The Northumberland Coast (in summer!)

The UK isn’t known for its beaches, and for good reason – its only warm enough for them 3 months of the year and even less the further north you go!  That’s why the coastline of Northumberland, and in particular Bamburgh Beach and Embleton Bay, comes as a bit of surprise when I put them in a list of the top beaches in the world.  But before you write it off as nostalgic madness, consider a few factors:

  1.  The castle backdrops – Bamburgh Castle is an imposing 11th century Normal castle that looms over Bamburgh Beach from its crag right on the waterfront and with as much history as almost any castle in the world.   England dominates the world for stunning castles by the beach, and Bamburgh is the jewel in the crown.  Dunstanburgh Castle, whilst more battered over the centuries, provides a similar backdrop for Embleton Bay
  2. The quality of the sand – the sand tone in this part of the world is the same as the powdery sand you find in the tropical beaches of the likes of Brazil and the Caribbean, and is so fine it squeaks, which is in stark contrast to some of the pebble beaches you find in the eastern Mediterranean and south of England
  3. The cute villages by the water – the likes of Low Newton-by-the-Sea, with its gorgeous white cottage square green circled by local pubs overlooking the beach are about as quaint and lovely as anywhere in England
  4. Few tourists – “best kept secret” seems to have held well for decades and you simply don’t have the volume of fellow tourists as you would in the south of England.  The beaches are wide and long, and you will likely have big chunks to yourself
  5. The Northumberland Coast Driving Tour – you have some great nearby attractions that share the quiet vibe.  In particular, Hadrian’s Wall (the well preserved northern boundary of the Roman Empire), Lindisfarne (aka Holy Island – a key centre for the spread of Christianity in Britain in the Dark Ages and infamous site of the first Viking invasions), and the various quaint Northumberland villages dotted no distance from the coast


It obviously doesn’t hit the tropical beach vibe, but is nonetheless beautiful.  Just be sure to go in summer!

10 day roadtrip around Tasmania

Tasmania is one of the jewels of Australia for its rugged remoteness, world-class natural landscapes, unique history and fewer tourist numbers compared to some of the other famous sites.  It also has the added benefit of being far smaller than some of the other parts of Australia, which makes it ideal for a week-10day road trip.  The itinerary below gives you the highlights of this wonderful little island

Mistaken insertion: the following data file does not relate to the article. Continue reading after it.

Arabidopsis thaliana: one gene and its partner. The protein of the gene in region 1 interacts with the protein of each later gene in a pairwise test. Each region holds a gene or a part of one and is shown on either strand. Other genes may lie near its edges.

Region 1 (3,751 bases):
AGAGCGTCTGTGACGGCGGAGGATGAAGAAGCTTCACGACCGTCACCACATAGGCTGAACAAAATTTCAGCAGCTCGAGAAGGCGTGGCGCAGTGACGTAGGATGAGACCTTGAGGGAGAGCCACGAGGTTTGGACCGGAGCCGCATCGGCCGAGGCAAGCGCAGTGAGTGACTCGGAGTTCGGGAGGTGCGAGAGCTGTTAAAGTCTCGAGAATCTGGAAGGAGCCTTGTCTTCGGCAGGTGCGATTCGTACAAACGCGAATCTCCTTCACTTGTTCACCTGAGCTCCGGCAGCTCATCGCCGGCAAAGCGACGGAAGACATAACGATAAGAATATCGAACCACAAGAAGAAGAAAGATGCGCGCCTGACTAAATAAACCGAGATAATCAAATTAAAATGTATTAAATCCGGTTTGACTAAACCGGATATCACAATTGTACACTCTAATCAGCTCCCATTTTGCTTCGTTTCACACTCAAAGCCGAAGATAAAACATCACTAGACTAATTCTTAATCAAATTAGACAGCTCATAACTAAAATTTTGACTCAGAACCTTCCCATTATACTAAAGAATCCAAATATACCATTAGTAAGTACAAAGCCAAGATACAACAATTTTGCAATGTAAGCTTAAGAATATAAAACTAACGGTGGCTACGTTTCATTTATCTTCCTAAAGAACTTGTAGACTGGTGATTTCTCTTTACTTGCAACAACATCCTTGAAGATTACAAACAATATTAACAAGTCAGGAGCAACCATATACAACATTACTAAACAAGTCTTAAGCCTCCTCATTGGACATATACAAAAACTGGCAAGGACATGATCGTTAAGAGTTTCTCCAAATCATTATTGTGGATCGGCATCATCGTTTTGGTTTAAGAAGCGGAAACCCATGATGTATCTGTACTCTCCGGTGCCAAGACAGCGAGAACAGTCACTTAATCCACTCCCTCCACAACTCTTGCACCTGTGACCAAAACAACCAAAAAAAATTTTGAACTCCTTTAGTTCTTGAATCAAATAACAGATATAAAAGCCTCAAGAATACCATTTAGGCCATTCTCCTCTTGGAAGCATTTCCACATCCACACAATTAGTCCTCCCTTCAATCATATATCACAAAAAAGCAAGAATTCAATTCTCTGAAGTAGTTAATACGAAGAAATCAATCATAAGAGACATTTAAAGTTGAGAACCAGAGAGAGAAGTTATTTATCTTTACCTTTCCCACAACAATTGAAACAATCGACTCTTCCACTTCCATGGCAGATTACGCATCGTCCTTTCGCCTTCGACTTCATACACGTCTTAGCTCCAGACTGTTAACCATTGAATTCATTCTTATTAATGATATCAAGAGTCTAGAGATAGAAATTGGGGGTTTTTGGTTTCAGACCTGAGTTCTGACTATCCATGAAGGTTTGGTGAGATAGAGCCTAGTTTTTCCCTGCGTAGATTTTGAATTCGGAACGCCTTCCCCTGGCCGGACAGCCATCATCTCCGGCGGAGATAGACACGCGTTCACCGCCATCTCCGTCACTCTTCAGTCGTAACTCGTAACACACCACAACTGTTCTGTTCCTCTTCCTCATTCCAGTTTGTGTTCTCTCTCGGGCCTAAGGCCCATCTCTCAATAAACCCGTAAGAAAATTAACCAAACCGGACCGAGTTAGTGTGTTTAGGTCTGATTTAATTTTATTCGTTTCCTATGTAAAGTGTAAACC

3 high level tips:

  1. Could do in a week?  You could do this itinerary in a week by shaving off Port Arthur and the Tamar Valley, but it will feel a little rushed.  10 days far better . . . and don’t make the error most people make which is dropping the west coast – it is the highlight of Tasmania
  2. UNESCO rate Tasmania – the high scores give an idea for just how impressive Tasmania is, and in particular the West Coast.  But don’t only take my word for it.   UNESCO have 10 potential criteria for a site to be designated World Heritage, with only one of the criteria needed to be met.  The Tasmanian Wilderness Area in the south west part of Tasmania meets 7 of the 10 criteria which, alongside Tai Shan in China, places it at the top of all sites in the world.  Really is quite a remarkable place to visit
  3. Tasmania or South Island New Zealand?  The two are often compared as they’re relatively close and similar sizes which, considering the world-class natural landscapers of the South Island, gives you an idea of the quality on offer in Tasmania.  Broadly, I’d say that the South Island just nudges it from a natural sites point of view based on its snow capped mountains, glaciers and fjords, but Tasmania clearly wins from a cultural significance point of view and might just shade it based on its more compact size for a roadtrip and its lower fellow tourist numbers

Tasmazia and the Village of Lower Crackpot

A bit cheesy, but really good fun.  Tasmazia features 8 mazes, one of which is The Great Maze which used to be the world’s largest; a cute model village in the centre called Lower Crackpot; and all within the quite stunning backdrop of Cradle Mountain and the Tasmanian Lake District.  Surprisingly good fun getting lost in amongst it all, and make sure to fill yourself up on the giant pancakes in the cafe